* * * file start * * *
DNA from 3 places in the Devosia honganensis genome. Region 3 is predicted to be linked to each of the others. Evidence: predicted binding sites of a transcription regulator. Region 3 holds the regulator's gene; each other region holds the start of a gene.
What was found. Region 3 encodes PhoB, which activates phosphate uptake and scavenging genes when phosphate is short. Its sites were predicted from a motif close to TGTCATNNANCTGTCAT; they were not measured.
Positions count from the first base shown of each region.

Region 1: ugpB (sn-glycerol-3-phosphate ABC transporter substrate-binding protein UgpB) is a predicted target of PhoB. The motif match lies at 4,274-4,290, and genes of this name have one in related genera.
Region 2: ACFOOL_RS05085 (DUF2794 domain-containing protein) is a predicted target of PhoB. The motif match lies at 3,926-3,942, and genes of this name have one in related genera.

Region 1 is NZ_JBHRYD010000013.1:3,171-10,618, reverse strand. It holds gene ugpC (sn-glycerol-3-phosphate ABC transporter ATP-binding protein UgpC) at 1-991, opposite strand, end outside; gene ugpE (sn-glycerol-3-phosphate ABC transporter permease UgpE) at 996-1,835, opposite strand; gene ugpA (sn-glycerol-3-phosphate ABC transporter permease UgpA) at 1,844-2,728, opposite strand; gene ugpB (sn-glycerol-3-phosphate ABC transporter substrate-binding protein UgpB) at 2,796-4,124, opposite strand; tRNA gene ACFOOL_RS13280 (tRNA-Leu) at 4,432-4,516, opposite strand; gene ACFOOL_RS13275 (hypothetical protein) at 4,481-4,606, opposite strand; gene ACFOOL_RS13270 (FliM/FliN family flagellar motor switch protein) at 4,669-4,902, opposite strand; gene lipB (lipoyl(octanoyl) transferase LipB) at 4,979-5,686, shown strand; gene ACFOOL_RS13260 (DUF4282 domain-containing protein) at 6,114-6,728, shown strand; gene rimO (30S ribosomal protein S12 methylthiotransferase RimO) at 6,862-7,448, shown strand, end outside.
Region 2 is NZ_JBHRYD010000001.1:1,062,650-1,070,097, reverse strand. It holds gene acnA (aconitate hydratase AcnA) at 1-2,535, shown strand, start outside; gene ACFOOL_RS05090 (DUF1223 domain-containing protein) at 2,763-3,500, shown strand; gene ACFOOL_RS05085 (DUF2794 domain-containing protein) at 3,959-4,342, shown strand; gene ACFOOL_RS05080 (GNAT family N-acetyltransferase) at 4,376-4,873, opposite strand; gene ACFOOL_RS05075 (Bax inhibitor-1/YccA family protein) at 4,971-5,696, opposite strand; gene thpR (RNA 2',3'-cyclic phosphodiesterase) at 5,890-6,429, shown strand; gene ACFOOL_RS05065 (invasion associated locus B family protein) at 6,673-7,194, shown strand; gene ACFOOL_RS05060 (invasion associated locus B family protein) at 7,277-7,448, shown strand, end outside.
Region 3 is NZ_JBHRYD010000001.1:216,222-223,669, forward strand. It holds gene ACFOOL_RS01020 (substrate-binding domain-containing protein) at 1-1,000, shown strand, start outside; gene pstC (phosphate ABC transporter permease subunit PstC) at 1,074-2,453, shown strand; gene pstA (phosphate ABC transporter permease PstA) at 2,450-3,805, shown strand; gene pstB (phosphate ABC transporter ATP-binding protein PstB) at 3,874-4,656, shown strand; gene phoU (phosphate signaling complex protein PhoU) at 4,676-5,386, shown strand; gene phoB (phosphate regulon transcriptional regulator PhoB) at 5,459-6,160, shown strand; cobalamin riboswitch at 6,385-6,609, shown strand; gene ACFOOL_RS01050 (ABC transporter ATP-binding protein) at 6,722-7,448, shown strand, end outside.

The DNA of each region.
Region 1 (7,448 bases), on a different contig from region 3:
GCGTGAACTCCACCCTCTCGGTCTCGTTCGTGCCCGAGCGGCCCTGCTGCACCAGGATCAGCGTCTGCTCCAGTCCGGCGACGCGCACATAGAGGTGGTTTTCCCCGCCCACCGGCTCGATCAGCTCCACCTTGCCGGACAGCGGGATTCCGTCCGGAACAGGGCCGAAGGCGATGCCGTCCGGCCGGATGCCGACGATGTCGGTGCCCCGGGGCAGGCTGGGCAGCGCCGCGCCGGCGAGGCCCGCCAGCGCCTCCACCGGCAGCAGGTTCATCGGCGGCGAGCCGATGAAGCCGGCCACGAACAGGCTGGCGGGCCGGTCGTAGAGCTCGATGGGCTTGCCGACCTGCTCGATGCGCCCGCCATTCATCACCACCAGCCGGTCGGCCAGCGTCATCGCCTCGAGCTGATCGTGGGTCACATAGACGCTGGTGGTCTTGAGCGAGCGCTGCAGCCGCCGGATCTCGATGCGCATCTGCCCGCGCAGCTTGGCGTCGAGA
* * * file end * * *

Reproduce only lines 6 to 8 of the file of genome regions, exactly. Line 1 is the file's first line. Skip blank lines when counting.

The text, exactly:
Region 1 is NZ_JBHRYD010000013.1:3,171-10,618, reverse strand. It holds gene ugpC (sn-glycerol-3-phosphate ABC transporter ATP-binding protein UgpC) at 1-991, opposite strand, end outside; gene ugpE (sn-glycerol-3-phosphate ABC transporter permease UgpE) at 996-1,835, opposite strand; gene ugpA (sn-glycerol-3-phosphate ABC transporter permease UgpA) at 1,844-2,728, opposite strand; gene ugpB (sn-glycerol-3-phosphate ABC transporter substrate-binding protein UgpB) at 2,796-4,124, opposite strand; tRNA gene ACFOOL_RS13280 (tRNA-Leu) at 4,432-4,516, opposite strand; gene ACFOOL_RS13275 (hypothetical protein) at 4,481-4,606, opposite strand; gene ACFOOL_RS13270 (FliM/FliN family flagellar motor switch protein) at 4,669-4,902, opposite strand; gene lipB (lipoyl(octanoyl) transferase LipB) at 4,979-5,686, shown strand; gene ACFOOL_RS13260 (DUF4282 domain-containing protein) at 6,114-6,728, shown strand; gene rimO (30S ribosomal protein S12 methylthiotransferase RimO) at 6,862-7,448, shown strand, end outside.
Region 2 is NZ_JBHRYD010000001.1:1,062,650-1,070,097, reverse strand. It holds gene acnA (aconitate hydratase AcnA) at 1-2,535, shown strand, start outside; gene ACFOOL_RS05090 (DUF1223 domain-containing protein) at 2,763-3,500, shown strand; gene ACFOOL_RS05085 (DUF2794 domain-containing protein) at 3,959-4,342, shown strand; gene ACFOOL_RS05080 (GNAT family N-acetyltransferase) at 4,376-4,873, opposite strand; gene ACFOOL_RS05075 (Bax inhibitor-1/YccA family protein) at 4,971-5,696, opposite strand; gene thpR (RNA 2',3'-cyclic phosphodiesterase) at 5,890-6,429, shown strand; gene ACFOOL_RS05065 (invasion associated locus B family protein) at 6,673-7,194, shown strand; gene ACFOOL_RS05060 (invasion associated locus B family protein) at 7,277-7,448, shown strand, end outside.
Region 3 is NZ_JBHRYD010000001.1:216,222-223,669, forward strand. It holds gene ACFOOL_RS01020 (substrate-binding domain-containing protein) at 1-1,000, shown strand, start outside; gene pstC (phosphate ABC transporter permease subunit PstC) at 1,074-2,453, shown strand; gene pstA (phosphate ABC transporter permease PstA) at 2,450-3,805, shown strand; gene pstB (phosphate ABC transporter ATP-binding protein PstB) at 3,874-4,656, shown strand; gene phoU (phosphate signaling complex protein PhoU) at 4,676-5,386, shown strand; gene phoB (phosphate regulon transcriptional regulator PhoB) at 5,459-6,160, shown strand; cobalamin riboswitch at 6,385-6,609, shown strand; gene ACFOOL_RS01050 (ABC transporter ATP-binding protein) at 6,722-7,448, shown strand, end outside.